Out of Research at UAMS HD Nursing Grows, Succeeds in Business

By Ben Boulden

“By the end of 2016, we were at about $250,000,” said Amy Hester, Ph.D., R.N., chief scientific officer for HD Nursing. “We doubled that in 2017, and already we’ve doubled that again in 2018.”

Not bad for a company whose founders initially were reluctant to go into business.

“BioVentures finally convinced us building a company around our research into patient fall accidents would legitimize to some degree the clinical content and its worthiness moving forward,” Hester said. “It would help us to touch a lot more lives faster than publishing a journal article and hoping people find it. They were right about everything. HD Nursing has been the vehicle for us to be successful with all of those things.”

Amy Hester, Ph.D., R.N.

Amy Hester, Ph.D., R.N.

A not-for-profit entity, BioVentures performs technology transfer and intellectual property commercialization activities on behalf of UAMS. The university assigns its rights in intellectual property developed by its researchers to BioVentures, which is responsible for commercially developing that technology. BioVentures also manages a laboratory-based incubator facility.

HD Nursing grew out of research Hester began in 2008 with research partner Dees Davis and a program they helped put into practice to reduce fall injuries among patients in the UAMS Medical Center. Hester also is director of nursing research and innovation for the medical center.

Crucial to their early work was a new UAMS clinical data warehouse, which provides access to de-identified UAMS patient data in a form that can be used for research. Established by the UAMS Translational Research Institute, the data warehouse (now the Arkansas Clinical Data Repository) made it possible for Hester to validate their patient falls prediction model.

“We predict who among patients is at risk of a fall, we prevent that fall from happening and then help them sustain those gains over time,” she said. “We implemented the full program in 2011 and reduced falls with injury by 60 percent and overall falls by 11 percent, saving UAMS Medical Center $1.2 million in one year.”

The next year HD Nursing was established as a company.

Hester said BioVentures played an essential role in making the founders feel comfortable with the idea of commercializing their findings and program, navigating legal issues like conflicts of interest and commitment and connecting with early investors.

Today, the company has three full-time employees. Hester is part time, and HD Nursing has a roster of 15 nurses who work as consultants that can flex up and down according to how much they want to work.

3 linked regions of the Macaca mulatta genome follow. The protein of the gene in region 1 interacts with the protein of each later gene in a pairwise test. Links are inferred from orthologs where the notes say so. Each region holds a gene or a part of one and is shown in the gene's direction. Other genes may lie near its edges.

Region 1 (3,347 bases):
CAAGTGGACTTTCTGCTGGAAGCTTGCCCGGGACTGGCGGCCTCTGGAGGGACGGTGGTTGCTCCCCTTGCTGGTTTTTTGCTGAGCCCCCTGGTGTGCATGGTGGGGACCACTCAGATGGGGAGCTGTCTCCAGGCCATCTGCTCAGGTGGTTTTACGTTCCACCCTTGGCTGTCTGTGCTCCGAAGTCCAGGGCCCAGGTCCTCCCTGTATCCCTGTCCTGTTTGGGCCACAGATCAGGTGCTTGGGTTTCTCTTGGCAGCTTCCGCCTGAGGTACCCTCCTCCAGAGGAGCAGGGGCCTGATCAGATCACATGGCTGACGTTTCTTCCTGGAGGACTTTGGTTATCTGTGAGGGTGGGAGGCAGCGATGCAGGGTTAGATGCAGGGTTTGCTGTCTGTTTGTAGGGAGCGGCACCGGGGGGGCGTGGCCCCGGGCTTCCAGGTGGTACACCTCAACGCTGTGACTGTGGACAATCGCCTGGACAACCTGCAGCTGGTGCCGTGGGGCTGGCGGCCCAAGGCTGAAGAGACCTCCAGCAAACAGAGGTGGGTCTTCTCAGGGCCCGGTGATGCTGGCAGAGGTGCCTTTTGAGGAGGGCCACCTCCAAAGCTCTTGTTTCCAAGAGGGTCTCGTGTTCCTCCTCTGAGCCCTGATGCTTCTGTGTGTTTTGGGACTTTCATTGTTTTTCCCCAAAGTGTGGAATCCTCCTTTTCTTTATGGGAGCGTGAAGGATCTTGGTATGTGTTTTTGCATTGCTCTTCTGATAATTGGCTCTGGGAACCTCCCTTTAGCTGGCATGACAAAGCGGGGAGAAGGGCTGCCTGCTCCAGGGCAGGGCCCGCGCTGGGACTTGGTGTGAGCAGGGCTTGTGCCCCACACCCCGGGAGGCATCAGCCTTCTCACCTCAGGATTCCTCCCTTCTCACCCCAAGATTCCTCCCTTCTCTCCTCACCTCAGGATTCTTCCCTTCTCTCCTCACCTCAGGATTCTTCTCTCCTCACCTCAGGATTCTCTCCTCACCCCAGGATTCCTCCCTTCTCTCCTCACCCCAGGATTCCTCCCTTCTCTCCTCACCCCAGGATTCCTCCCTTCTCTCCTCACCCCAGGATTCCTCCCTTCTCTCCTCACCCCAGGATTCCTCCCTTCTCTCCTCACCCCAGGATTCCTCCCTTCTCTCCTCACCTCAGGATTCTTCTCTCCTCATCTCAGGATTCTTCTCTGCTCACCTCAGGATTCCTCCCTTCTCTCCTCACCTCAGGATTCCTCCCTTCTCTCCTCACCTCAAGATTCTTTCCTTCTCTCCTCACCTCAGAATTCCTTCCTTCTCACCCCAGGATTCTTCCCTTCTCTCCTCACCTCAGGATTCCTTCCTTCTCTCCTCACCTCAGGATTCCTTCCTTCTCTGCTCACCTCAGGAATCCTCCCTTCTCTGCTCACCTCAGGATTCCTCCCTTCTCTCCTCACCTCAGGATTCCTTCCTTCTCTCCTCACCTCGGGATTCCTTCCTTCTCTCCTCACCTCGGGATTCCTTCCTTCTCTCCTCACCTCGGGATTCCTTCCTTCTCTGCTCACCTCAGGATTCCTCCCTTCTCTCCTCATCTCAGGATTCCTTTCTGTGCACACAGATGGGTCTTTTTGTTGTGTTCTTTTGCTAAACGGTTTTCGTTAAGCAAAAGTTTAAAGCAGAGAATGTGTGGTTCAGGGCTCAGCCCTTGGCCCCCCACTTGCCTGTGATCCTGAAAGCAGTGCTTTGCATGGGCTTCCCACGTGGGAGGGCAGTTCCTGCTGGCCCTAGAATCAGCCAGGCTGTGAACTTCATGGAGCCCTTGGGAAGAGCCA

There are three principal ways HD Nursing makes money. First, it licenses the clinical content to the hospital. BioVentures receives royalties from the licensing revenue. Second, an implementation fee is charged to get a hospital or facility ready. Finally, the company charges support fees for consultations and troubleshooting.

Epic, the electronic medical records system used by most academic medical centers, works with HD Nursing and has integrated the company’s fall risk assessment tools into the Epic system. Those alert a nurse or physician using the system to when a patient has a high risk of falling and how to lower that risk.

Hester said they have a wide range of clients, from those already performing well to others struggling to produce good patient outcomes. One client had the highest fall with injury rates in the country and after their first quarter of using the HD Falls Program had their lowest rates ever as an organization and outperformed the national average. Another client was already nationally recognized for patient safety yet through implementing the HD Falls Program reduced their fall with injury rate by 68 percent.

Falls threaten the well-being of patients and can be a significant expense for hospitals in cost of care and legal liability.

In April, HD Nursing will mark its sixth anniversary.. The company has matured and is enjoying success, but that hasn’t meant the end of its working relationship to BioVentures.

“They also are a source of truth for many things for us,” Hester said. “As we grow and make decisions, we check to make sure we’re being compliant with university requirements. If we have questions, and they still come up, we can check with them. They are a big help with intellectual property.”

She said other UAMS researchers who have developed an innovative process or product should think about using BioVentures to see if it’s marketable and how they might follow in the footsteps of HD Nursing. Commercialization can be a great way to create positive change in health care and even personal fulfillment.

“We’re interacting with clinicians we never would have otherwise,” Hester said. “We’re touching patients through their hands. Even though we’re in central Arkansas in a rural state, our science reaches millions nationwide. Our company slogan is ‘The Science Behind Falls Management,’ but internally we say, ‘We save lives while we sleep.’ That feels really good.”